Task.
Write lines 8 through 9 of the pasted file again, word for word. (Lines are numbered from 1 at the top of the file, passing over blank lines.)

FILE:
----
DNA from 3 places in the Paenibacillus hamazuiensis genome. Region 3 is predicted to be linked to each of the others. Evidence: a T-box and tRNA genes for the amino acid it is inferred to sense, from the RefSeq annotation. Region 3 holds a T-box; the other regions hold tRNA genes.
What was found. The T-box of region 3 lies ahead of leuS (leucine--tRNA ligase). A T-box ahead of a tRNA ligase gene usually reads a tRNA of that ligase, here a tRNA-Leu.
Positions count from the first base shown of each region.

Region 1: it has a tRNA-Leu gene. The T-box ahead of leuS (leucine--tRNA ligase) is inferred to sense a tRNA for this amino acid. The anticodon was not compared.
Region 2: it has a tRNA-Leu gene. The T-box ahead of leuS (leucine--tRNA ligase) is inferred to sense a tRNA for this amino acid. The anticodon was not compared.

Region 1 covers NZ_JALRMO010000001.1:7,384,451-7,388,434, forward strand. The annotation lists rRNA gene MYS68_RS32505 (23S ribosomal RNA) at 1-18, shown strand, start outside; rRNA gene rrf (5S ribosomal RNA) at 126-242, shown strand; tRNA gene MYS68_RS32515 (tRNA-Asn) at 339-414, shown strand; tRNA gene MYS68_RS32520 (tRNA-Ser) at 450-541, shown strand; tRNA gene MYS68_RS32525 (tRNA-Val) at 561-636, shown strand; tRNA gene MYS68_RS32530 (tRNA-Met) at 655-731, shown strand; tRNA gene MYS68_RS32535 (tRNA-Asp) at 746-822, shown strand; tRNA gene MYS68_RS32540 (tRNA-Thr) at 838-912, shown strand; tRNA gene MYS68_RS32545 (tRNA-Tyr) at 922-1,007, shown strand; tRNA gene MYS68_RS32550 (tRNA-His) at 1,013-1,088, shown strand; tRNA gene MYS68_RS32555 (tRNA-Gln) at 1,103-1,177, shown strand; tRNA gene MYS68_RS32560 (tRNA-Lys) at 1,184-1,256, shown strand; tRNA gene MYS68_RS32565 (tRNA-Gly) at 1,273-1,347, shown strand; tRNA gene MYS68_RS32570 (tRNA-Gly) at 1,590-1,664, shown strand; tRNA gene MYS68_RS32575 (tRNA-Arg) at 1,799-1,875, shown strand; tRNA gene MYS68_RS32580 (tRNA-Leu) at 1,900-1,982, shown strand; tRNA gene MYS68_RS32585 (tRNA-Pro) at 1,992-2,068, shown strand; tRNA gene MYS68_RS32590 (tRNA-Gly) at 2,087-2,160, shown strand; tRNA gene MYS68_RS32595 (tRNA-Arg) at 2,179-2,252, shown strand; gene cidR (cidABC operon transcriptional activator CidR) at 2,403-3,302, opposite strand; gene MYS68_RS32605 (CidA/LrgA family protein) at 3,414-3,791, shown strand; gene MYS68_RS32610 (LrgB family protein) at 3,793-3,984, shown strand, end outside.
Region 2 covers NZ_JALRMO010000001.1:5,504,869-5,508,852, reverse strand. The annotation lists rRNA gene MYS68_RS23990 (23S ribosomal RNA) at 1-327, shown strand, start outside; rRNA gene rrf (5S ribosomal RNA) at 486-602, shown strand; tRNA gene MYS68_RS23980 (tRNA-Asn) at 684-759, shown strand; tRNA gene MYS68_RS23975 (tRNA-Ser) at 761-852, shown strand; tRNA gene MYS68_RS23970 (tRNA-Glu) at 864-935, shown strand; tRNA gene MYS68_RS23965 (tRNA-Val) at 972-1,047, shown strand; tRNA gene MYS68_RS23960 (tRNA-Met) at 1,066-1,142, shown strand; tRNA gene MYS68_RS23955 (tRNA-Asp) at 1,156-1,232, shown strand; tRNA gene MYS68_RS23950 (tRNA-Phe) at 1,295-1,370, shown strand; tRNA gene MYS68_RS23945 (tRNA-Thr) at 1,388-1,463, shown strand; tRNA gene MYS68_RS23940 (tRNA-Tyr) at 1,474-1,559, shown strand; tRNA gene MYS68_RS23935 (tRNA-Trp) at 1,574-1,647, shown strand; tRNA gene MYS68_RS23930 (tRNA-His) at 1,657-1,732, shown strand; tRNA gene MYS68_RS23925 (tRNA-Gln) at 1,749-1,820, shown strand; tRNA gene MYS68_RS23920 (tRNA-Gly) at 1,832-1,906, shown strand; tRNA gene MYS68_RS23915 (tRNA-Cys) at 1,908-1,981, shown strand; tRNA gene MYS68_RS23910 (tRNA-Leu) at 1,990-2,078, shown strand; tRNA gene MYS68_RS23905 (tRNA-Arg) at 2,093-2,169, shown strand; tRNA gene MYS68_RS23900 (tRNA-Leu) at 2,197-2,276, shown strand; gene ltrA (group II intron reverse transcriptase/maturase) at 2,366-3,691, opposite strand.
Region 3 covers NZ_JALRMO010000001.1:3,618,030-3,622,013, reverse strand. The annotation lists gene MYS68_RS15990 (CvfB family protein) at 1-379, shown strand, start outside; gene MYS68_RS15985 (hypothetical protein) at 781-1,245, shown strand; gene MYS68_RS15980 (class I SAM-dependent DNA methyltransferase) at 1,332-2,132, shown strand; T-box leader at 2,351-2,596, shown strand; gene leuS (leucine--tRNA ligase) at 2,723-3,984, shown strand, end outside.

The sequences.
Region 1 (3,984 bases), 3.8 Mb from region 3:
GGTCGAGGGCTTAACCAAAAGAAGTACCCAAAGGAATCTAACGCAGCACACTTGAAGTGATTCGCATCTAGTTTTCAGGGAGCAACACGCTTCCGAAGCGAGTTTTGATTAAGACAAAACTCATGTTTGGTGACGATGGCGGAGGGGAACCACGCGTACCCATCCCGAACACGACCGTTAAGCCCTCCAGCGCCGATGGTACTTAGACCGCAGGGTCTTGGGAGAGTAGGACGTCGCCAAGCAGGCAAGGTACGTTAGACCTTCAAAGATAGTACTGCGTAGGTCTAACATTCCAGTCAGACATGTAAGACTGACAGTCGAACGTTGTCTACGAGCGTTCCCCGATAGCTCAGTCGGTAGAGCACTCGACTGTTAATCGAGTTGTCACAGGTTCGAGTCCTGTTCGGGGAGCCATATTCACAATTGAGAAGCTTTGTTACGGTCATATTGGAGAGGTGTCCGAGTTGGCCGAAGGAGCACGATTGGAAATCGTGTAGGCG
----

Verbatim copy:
Region 3 covers NZ_JALRMO010000001.1:3,618,030-3,622,013, reverse strand. The annotation lists gene MYS68_RS15990 (CvfB family protein) at 1-379, shown strand, start outside; gene MYS68_RS15985 (hypothetical protein) at 781-1,245, shown strand; gene MYS68_RS15980 (class I SAM-dependent DNA methyltransferase) at 1,332-2,132, shown strand; T-box leader at 2,351-2,596, shown strand; gene leuS (leucine--tRNA ligase) at 2,723-3,984, shown strand, end outside.

The sequences.